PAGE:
Finally, finally, it is gardening time in Michigan. After the long cold winter, I love seeing things become green again. On one side of our back yard, too tree-covered for anything but shade-loving plants, perennial hostas and ferns appear like springtime magic. Behind the house is a small woodlot, created by the city as a buffer between residential and commercial spaces. It is wonderful to see, but ensures that even living in a city, our yard is a virtual wild kingdom. There are new baby rabbits chasing around the yard, squirrels of all varieties, and a hungry woodchuck as big as a beaver. As a consequence, vegetables are on the other side of the yard, all in raised beds three feet off the ground. There are herbs in pots and flowers hanging in baskets. This year we’ve even planted potatoes in our potato bag—only a few of which have already been consumed by hungry critters.
As I was planting this week, it occurred to me how much critical thinking, problem solving, and math go into garden planning. As you think about activities that might engage students as warm weather evolves, what about having them plan a garden? The complexity of the plan and the types of problems to be solved can vary enormously depending on students’ age and garden experience. Think about the types of information available—and necessary—on seed packets. Map reading is essential to determine when seeds can be planted in your area. Reading tables and charts tells you how deeply seeds should be planted and how far apart. They clarify how tall plants will grow, when flowers will bloom, and when vegetables will be ready for harvest. Consider the kinds of activities that could be developed from a collection of seed packets, real or virtual. They could range from simple to quite complex. Here are a few examples. The simplest tasks could be plain calculation, with more complex tasks requiring mathematical thinking and/or creativity.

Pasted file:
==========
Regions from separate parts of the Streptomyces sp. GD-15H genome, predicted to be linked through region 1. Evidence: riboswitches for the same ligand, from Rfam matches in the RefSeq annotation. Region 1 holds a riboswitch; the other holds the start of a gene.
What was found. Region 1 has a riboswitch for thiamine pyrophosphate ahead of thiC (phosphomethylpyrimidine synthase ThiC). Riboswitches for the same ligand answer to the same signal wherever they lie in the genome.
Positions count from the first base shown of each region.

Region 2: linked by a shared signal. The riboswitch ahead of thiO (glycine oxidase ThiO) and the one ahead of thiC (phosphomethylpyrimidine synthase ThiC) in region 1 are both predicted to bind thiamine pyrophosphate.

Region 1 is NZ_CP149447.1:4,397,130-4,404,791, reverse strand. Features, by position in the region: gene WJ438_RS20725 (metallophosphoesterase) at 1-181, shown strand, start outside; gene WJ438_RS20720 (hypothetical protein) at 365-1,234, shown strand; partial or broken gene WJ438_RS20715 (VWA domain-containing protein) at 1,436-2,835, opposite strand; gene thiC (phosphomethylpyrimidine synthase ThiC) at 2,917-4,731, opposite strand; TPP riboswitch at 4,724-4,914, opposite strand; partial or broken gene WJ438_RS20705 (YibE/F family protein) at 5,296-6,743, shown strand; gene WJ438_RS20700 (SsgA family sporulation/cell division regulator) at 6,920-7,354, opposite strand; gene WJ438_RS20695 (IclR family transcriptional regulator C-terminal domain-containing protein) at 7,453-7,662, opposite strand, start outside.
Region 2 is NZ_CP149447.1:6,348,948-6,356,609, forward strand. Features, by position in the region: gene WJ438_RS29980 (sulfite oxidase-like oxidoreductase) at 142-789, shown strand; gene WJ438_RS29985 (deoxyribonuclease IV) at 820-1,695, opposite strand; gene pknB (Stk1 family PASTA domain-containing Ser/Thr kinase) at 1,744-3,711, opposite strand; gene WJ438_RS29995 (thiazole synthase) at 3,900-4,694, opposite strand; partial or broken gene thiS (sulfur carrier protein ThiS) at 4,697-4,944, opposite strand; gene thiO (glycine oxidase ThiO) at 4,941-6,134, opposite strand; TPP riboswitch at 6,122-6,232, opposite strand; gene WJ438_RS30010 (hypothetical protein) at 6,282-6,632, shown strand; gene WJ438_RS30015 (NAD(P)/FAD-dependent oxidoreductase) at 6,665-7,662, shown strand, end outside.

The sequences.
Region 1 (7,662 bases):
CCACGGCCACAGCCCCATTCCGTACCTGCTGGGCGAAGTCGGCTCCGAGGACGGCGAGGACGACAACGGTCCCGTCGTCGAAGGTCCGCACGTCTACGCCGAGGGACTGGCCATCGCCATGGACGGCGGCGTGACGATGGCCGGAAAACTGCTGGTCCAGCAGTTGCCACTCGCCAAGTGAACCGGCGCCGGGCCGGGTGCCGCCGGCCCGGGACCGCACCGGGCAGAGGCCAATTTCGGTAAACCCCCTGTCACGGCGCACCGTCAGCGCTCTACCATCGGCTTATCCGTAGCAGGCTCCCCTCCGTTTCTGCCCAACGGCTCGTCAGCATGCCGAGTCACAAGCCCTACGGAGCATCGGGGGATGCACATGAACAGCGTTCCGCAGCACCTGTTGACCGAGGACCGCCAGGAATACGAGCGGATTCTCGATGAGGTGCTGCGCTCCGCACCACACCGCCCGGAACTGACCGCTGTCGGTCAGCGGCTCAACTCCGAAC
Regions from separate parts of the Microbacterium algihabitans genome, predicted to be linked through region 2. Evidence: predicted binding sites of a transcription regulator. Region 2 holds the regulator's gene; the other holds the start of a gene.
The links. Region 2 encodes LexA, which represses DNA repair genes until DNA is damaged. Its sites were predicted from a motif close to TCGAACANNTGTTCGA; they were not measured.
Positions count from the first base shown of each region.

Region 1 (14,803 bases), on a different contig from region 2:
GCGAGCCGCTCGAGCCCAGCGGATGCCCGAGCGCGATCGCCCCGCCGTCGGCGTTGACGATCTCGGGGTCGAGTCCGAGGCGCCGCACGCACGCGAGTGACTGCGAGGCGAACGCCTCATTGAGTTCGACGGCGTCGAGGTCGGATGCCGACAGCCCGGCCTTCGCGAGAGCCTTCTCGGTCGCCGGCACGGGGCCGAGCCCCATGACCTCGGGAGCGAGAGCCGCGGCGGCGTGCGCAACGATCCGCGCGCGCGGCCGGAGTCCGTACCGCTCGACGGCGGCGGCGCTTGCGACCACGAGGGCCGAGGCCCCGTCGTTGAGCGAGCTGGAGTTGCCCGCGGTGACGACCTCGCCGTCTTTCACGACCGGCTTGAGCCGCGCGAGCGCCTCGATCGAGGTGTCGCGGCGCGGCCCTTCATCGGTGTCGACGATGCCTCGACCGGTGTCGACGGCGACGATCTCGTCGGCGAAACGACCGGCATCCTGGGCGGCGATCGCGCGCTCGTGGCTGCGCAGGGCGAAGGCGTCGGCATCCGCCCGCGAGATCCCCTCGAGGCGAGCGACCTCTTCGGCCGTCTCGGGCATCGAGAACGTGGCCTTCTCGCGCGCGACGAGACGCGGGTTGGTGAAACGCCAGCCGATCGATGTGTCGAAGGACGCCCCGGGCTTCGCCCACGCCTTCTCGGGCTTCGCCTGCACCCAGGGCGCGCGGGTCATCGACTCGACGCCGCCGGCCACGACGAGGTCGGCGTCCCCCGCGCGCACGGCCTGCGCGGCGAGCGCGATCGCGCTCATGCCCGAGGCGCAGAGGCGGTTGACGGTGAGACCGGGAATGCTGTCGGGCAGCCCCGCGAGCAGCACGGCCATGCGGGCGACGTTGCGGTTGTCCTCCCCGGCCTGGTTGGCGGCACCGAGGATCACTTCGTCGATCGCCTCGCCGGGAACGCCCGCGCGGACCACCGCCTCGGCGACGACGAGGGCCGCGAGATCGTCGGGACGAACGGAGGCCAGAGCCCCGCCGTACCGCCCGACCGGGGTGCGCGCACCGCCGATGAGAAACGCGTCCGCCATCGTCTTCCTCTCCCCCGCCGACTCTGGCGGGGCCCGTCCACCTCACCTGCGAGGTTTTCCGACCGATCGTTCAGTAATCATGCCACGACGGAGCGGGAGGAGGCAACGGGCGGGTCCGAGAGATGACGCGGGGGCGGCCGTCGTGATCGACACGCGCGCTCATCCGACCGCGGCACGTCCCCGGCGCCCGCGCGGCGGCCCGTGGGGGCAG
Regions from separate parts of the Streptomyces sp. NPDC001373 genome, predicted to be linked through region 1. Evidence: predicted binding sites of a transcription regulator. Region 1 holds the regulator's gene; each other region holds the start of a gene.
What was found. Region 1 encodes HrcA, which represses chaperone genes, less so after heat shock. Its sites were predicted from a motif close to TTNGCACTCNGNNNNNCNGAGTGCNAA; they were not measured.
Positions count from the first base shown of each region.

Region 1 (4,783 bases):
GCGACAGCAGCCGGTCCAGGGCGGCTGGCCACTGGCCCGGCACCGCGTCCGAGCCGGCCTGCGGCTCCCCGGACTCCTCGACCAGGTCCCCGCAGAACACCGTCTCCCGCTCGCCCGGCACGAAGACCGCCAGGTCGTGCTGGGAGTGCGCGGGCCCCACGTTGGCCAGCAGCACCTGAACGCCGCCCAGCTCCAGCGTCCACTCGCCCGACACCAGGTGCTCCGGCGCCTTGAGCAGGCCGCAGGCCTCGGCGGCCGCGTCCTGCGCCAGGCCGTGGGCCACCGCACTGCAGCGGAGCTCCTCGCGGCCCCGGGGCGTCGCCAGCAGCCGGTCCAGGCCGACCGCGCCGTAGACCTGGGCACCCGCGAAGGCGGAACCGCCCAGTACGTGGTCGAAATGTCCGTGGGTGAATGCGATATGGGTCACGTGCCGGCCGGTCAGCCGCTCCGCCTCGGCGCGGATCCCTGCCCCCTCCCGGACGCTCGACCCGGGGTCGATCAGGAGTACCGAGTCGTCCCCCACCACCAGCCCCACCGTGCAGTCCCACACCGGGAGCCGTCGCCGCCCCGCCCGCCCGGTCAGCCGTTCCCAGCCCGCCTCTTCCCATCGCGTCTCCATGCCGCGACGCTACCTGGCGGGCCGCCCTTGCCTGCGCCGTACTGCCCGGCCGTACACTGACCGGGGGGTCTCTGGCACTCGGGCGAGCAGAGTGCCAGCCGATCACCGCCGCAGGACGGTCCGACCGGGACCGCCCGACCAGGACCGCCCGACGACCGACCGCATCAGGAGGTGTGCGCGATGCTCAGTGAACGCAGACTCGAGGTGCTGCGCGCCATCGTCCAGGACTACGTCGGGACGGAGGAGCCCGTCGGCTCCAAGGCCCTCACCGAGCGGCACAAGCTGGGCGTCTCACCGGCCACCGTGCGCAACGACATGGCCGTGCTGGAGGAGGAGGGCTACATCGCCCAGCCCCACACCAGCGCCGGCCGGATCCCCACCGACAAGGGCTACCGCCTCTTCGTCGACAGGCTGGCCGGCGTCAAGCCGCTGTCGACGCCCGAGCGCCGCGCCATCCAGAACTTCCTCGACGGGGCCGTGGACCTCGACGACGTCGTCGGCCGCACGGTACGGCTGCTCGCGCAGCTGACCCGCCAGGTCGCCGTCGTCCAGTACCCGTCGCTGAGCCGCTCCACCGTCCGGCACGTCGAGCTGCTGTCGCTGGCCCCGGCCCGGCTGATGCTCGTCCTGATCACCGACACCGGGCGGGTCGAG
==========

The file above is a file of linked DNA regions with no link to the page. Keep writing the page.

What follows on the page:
- Imagine you are planning a garden with several kinds of plants. When should each plant go in the ground?
- If your garden row is X feet long, how many seeds would you sow per row? How many plants would you have after thinning?
- Your garden bed is 8 feet by 10 feet. Divide it into beds for your three types of plants. Calculate the area of each bed. Describe why you decided to divide the beds that way.
- You want to harvest vegetables from your garden for as long a time as possible. Which vegetables would you plant and when? Explain your harvest plans.
- Plan a flower garden that will show blooms all summer. Diagram your garden. Be sure that the taller plants are in the back and the colors will be interesting all summer. Explain your thinking.
Of course, questions could become increasingly complex, for example, planning gardens with curved beds, calculating the area of each and the number of plants required. You might enjoy looking at the sample garden beds proposed by the Old Farmer’s Almanac. And, not surprisingly, technology has evolved to allow students (or you!) you use virtual garden planners online. Here is a link describing a few of the best free options.
If you design some garden-planning activities for your students, I’d love to hear about them.